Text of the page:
According to official documents of the World Health Organization and the Del Paesena drug agency, the most common adverse reactions caused by vaccination with hexavalent are:

  • drowsiness,
  • lack of appetite,
  • He retched,
  • hardening,
  • redness or swelling of the injection site,
  • temperature,
  • irritability.

Any more serious reactions are much rarer: episodes of convulsions, for example, can occur in one case every 200 thousand vaccinations. Severe hypoallergenic reactions (anaphylaxis) or neuritis, on the other hand, can occur in 5-6 cases per million vaccinations.

For comparison, we also remember the mortality risk from the six diseases preventable with hexavalent:

  • diphtheria: 2-10%
  • tetanus: 10-20%
  • whooping cough: 0,5%
  • hepatitis B: 2% for chronic forms
  • HiB: 5%
  • polio: 2-10%
Also read: 5 things you (maybe) don't know about vaccines

Who can not get vaccinated

Vaccination with hexavalent is contraindicated for children who have had a severe allergic reaction to the vaccine itself or its components after the administration of a previous dose.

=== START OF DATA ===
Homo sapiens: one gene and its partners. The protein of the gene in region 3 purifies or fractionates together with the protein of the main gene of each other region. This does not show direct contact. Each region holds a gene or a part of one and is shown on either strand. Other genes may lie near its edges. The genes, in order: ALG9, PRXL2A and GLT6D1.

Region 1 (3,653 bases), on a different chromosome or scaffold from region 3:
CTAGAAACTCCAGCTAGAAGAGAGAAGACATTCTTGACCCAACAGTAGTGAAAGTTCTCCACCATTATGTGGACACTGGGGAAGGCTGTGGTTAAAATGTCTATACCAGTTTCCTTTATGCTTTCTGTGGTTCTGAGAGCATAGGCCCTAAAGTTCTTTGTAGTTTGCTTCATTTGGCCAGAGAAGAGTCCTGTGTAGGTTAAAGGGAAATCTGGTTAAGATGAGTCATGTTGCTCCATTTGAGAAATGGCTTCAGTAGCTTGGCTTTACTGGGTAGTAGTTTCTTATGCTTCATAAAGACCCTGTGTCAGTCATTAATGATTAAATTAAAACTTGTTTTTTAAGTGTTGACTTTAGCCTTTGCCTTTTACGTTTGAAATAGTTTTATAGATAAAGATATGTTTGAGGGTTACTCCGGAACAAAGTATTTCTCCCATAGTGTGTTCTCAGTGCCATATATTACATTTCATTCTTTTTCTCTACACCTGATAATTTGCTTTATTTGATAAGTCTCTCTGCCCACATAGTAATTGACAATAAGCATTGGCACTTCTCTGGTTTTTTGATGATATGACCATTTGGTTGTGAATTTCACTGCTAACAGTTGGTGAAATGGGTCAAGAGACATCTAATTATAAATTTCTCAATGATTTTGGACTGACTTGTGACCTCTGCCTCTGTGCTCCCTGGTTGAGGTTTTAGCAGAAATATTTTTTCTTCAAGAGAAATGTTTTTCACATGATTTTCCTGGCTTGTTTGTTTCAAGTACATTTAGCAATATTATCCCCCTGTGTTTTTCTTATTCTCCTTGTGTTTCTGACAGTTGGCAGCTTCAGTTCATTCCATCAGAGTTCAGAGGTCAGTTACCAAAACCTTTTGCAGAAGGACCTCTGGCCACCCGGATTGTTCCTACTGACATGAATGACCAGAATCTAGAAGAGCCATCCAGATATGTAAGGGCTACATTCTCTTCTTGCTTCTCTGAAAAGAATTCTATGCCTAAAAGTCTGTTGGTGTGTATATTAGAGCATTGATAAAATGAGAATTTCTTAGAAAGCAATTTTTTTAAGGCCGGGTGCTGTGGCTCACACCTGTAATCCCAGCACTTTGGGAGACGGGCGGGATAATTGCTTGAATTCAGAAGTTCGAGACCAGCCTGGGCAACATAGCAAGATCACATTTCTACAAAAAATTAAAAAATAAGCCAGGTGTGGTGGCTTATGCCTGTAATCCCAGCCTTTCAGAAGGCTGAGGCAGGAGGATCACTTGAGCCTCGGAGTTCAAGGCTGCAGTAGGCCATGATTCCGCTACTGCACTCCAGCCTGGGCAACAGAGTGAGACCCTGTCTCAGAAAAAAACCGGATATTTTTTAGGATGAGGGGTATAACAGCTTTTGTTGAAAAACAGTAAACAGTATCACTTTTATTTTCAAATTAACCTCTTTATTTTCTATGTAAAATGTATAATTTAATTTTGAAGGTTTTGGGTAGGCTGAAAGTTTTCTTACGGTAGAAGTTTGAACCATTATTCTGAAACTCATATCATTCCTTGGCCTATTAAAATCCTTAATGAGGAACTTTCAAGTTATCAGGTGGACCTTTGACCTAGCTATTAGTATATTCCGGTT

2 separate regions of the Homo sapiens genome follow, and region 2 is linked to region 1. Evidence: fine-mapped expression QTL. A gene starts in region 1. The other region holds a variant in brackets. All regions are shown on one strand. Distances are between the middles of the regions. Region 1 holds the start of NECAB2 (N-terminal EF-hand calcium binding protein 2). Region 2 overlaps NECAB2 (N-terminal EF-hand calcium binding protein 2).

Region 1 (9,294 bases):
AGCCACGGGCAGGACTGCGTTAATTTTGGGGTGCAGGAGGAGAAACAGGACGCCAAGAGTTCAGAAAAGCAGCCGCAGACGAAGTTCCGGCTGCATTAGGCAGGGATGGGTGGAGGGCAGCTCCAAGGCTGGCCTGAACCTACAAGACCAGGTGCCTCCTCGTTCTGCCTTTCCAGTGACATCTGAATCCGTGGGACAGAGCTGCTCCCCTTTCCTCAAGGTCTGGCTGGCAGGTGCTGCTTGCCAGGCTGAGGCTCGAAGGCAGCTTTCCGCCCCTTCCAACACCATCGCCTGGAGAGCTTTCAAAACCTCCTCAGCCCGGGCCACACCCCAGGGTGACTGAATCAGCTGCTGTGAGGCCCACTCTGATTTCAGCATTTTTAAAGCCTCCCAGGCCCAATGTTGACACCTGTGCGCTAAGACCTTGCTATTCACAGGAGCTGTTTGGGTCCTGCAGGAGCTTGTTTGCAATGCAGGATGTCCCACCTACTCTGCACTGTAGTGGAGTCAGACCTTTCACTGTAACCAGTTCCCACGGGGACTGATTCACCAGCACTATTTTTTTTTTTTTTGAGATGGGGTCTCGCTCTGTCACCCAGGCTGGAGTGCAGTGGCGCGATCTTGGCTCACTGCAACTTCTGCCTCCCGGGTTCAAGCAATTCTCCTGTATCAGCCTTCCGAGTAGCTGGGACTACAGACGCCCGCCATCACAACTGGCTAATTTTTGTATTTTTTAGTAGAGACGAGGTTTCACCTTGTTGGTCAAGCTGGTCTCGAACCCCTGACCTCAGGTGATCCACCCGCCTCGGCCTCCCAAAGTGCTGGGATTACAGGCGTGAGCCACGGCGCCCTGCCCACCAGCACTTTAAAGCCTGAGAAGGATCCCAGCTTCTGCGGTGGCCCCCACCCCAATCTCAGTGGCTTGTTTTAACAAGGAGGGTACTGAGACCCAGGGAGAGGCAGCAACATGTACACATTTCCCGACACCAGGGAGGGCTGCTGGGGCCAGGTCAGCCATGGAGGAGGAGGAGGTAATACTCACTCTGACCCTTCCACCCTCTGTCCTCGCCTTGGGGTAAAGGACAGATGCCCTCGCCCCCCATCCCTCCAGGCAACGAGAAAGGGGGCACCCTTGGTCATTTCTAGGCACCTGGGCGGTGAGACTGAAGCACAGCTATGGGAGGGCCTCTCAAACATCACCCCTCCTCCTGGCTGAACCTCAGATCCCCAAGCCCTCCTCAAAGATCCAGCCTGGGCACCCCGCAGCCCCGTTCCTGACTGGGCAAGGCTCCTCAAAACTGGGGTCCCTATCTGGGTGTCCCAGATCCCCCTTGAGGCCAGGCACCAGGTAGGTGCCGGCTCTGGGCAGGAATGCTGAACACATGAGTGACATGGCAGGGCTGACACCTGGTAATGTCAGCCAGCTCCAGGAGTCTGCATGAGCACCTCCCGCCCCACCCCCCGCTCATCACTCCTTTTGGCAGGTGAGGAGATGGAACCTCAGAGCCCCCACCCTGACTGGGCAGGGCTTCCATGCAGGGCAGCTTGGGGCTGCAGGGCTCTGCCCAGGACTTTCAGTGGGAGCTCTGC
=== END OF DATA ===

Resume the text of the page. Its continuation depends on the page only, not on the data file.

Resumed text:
Furthermore, vaccination will be postponed in case of severe illness (not if there is a cold a little fever) and if after the administration of a previous dose serious conditions have occurred (for example an encephalopathy or peripheral neuropathy ), yet to be clarified. It is by no means certain that those conditions were caused by the vaccine, but as a precaution it is better to wait for further investigations.

Sources for this article

ISS Documents Pediatric Vaccinations, the difficult questions; information material on the Epicenter website of the Higher Institute of Health; Vaccination plan 2022-2022; Guide to contraindications to vaccinations, edited by experts from various scientific societies.

  • adverse reactions to vaccines
  • contraindications to vaccines